He is remembered as a military genius, a tactician without peer. At the age of 35, having just crowned himself the First Emperor of France, he set about conquering all of Europe.
His name was Napoleon Bonaparte and he was, above all else, a master propagandist. He made use of his extraordinary way with words to publish political manifestos, newspapers, and, later, his autobiography. He regularly commissioned portraits and sculptures and was acutely aware of how to present himself in the best light. Even when he made moves to crown himself Emperor, he used propaganda and political nouse to convince the populace that it was their idea.
Napoleon has always aroused one of two emotions; hatred or loyalty. Everything around him seemed bigger than life. Yet, he had none of the physical traits that we associate with power – he had extremely pale skin, small delicate hands and a large head set on a short, stout neck. Despite this, his inner self-belief projected the aura of invincibility that made him a natural leader of men. It led him to the dizzying heights of victory – and the crushing despair of defeat.
In this week’s Biography, we discover the real Napoleon Bonaparte . . .
“I found the crown of France in the gutter, and I picked it up.”
In the Spring of 1769, the tiny island nation of Corsica was under siege. A hardy band of Corsican patriots were determined to repel the French army that had invaded their land. They never stood a chance. After a year of fighting, death and carnage the rebels were defeated. The survivors trudged through the mountains back to their homes. Among them were Letitzia and Carlo Bonaparte. Letitzia was six months pregnant.
It was the Day of the Feast of Assumption, August 15th, 1769 when Letitzia gave birth to her second child. He was named Napoleon.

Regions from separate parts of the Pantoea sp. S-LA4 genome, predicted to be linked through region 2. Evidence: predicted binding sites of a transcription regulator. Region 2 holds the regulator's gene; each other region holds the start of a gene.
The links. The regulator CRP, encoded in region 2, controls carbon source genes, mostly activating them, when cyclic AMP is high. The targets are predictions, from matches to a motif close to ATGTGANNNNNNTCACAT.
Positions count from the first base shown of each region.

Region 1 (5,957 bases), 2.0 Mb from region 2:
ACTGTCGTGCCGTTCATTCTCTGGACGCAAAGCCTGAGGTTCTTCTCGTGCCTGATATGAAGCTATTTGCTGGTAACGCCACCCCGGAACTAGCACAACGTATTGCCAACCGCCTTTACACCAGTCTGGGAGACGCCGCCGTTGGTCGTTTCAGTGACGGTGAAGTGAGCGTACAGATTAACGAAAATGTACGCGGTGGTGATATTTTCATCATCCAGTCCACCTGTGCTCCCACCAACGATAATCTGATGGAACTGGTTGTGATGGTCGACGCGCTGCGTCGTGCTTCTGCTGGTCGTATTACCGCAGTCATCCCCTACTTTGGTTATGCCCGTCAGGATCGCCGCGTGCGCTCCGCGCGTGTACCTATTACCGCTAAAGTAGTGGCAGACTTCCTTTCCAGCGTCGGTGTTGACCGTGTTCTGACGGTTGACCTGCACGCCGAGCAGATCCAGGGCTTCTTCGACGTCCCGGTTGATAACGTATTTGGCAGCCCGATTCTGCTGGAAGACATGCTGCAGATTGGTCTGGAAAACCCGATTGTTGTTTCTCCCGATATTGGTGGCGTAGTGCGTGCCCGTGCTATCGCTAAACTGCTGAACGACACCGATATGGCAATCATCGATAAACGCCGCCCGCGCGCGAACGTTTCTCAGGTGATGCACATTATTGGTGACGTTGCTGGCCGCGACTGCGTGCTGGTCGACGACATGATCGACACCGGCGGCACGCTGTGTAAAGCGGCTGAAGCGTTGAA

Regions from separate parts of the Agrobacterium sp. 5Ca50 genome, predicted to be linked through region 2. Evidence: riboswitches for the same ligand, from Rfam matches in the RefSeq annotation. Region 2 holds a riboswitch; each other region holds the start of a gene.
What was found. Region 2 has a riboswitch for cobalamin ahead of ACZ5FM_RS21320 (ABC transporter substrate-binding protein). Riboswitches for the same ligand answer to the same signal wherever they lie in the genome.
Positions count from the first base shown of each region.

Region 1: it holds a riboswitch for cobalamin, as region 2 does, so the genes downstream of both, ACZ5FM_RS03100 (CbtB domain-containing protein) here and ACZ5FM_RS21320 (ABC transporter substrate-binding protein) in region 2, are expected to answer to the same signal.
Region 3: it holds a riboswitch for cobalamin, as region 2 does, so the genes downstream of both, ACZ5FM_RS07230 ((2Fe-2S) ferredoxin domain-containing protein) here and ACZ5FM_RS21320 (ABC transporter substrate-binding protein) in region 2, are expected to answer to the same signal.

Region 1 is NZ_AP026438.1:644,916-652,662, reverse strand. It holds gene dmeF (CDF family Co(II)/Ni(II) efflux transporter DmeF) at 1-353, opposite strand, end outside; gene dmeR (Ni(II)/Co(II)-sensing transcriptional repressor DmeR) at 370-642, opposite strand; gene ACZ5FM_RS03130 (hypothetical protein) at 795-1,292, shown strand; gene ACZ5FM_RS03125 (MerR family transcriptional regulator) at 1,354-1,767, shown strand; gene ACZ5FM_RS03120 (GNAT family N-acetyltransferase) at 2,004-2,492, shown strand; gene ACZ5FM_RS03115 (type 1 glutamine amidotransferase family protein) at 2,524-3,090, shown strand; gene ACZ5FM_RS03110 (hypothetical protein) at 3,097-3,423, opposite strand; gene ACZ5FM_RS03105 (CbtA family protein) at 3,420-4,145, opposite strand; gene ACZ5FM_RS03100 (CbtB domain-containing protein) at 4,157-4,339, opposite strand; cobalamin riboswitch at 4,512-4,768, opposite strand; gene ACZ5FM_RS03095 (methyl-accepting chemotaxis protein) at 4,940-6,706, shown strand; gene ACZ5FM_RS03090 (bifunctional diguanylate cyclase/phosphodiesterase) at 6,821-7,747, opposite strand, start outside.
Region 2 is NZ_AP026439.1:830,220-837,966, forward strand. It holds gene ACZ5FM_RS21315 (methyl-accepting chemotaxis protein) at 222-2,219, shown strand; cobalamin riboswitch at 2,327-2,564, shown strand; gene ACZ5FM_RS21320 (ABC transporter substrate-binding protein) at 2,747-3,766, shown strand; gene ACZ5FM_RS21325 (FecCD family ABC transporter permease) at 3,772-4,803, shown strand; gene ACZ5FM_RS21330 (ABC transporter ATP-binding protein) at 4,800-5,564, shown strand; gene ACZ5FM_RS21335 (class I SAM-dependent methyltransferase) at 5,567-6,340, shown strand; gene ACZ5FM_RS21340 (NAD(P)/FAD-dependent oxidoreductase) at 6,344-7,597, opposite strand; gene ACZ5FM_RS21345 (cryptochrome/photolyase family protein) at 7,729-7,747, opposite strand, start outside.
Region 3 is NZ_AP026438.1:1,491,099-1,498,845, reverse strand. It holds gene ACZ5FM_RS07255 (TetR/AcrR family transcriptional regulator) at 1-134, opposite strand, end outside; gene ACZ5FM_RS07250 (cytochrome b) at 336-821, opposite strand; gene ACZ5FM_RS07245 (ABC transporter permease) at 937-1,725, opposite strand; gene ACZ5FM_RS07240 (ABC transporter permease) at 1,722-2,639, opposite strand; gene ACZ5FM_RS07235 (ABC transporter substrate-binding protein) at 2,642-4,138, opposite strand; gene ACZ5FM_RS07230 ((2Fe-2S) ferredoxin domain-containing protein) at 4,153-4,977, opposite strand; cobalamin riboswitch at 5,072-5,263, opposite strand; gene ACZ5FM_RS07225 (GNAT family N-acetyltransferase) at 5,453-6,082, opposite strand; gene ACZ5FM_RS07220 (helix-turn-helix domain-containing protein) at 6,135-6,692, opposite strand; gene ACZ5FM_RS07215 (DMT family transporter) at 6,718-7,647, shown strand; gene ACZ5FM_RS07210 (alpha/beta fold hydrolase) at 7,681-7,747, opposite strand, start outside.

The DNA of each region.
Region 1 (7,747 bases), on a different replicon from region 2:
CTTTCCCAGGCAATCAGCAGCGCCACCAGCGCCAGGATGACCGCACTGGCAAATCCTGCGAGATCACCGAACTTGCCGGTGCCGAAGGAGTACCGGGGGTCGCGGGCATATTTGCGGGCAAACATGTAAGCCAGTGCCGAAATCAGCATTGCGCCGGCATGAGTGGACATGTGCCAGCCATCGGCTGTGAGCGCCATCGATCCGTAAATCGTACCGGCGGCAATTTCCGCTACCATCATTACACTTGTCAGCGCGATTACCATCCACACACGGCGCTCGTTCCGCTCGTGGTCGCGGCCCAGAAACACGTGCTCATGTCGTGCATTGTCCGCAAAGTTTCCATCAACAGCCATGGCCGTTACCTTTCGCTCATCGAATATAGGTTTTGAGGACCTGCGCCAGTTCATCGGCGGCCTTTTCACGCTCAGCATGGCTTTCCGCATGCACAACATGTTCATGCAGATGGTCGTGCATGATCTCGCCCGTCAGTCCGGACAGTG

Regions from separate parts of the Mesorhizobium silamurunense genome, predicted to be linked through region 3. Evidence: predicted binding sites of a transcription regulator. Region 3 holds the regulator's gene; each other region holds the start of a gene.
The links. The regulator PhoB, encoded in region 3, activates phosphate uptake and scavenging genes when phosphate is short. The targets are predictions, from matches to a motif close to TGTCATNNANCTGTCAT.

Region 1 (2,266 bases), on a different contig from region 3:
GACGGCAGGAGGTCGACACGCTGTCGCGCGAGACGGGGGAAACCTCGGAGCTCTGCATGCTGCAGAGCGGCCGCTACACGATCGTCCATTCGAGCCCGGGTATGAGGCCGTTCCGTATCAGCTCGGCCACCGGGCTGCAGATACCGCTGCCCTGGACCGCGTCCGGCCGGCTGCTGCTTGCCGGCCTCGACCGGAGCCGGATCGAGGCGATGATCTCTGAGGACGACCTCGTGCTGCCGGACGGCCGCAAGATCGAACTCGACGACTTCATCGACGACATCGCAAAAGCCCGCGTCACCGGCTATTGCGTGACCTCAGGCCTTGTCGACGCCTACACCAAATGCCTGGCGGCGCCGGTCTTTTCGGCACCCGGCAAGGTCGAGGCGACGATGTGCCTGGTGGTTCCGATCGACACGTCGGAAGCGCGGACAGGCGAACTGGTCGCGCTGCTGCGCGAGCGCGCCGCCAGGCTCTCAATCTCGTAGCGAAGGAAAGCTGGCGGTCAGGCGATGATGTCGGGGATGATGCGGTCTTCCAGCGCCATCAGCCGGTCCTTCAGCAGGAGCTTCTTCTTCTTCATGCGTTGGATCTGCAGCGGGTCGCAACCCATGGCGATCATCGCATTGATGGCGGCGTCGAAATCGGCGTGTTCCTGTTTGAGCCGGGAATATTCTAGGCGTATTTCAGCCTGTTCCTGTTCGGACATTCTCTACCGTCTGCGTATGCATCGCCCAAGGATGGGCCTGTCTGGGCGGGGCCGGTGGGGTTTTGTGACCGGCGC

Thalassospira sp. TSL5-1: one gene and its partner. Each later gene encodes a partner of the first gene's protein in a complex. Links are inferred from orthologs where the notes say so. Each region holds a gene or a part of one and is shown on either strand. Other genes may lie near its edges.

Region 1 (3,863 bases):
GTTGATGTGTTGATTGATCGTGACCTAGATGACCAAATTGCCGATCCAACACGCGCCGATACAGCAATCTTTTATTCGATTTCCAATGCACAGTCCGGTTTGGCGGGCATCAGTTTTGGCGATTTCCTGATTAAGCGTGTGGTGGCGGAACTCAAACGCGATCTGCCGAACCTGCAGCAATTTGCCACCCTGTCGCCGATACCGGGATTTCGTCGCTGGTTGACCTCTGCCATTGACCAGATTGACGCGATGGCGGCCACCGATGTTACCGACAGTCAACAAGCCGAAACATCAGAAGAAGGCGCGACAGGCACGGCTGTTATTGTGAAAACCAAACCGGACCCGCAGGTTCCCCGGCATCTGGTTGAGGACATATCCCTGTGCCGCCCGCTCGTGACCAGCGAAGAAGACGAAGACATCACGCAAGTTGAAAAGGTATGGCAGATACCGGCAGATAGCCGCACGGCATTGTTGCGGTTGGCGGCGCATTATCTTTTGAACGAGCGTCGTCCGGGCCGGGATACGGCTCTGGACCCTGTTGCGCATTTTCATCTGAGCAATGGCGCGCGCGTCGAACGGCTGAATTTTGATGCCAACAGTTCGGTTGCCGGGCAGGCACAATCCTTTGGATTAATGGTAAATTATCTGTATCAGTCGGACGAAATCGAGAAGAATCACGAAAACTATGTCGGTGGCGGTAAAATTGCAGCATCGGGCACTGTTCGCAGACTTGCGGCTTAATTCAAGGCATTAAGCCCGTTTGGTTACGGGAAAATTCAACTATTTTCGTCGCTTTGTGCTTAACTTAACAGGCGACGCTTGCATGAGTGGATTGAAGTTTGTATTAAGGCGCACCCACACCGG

Napoleon’s father, Carlo, gave up the flag of Corsican independence once French victory was assured. He refused to fight on in the mountains with his former patriot hold outs. The 23- year-old university student ingratiated himself to the French overlords and quickly took on the trappings of French privilege. It was something that his second son would never forgive him for, viewing his father as a traitor who had betrayed his countrymen.
Carlo entered upon a law practice. Before long he had won election to the Corsican Assembly. He became accepted among the elite of Corsican society and was viewed with favor by the French rulers. Yet, the more successful he became, the more it drove a wedge between he and his second son.
In contrast to how he viewed his father, the young Napoleon simply adored his mother. Letitzia was a strong willed, hardy woman. Of her 13 pregnancies, she ended up with 8 children. A harsh disciplinarian, she would tolerate no nonsense. Yet, Napoleon would later reminisce that all of his success in life was due to the training that he had received at his mother’s knee.
Napoleon set foot on the French mainland for the first time in the winter of 1778, his father having secured him a position at the prestigious Royal Military College at Brienne in Northern France.
He hated it. Accustomed to the warmth of the Mediterranean, the harsh climate shivered him to his bones. To top it off, the skinny, uncoordinated country boy could hardly speak any French. Any one of the facts that he was a scholarship boy, a country bumpkin and a loyal Corsican with a strange accent would have been enough to make him the target of bullies.
Yet, somehow, Napoleon accustomed himself to life at Brienne. His stubbornness and tough exterior made him immune to the taunts of his more privileged classmates. Soon they, along with his teachers, lost interest in the sullen, always serious Bonaparte. Napoleon became a loner.
At the age of 16, Napoleon began his military apprenticeship as a second lieutenant, training with the country’s most elite artillery unit. He learnt his trade well and developed into a skilled handler of arms and a capable handler of men. Yet, the advancement that he had mapped out for himself was slow in coming. He soon realized that hard work and application were not enough to forge a stellar military career; position and money also played their part. He had neither.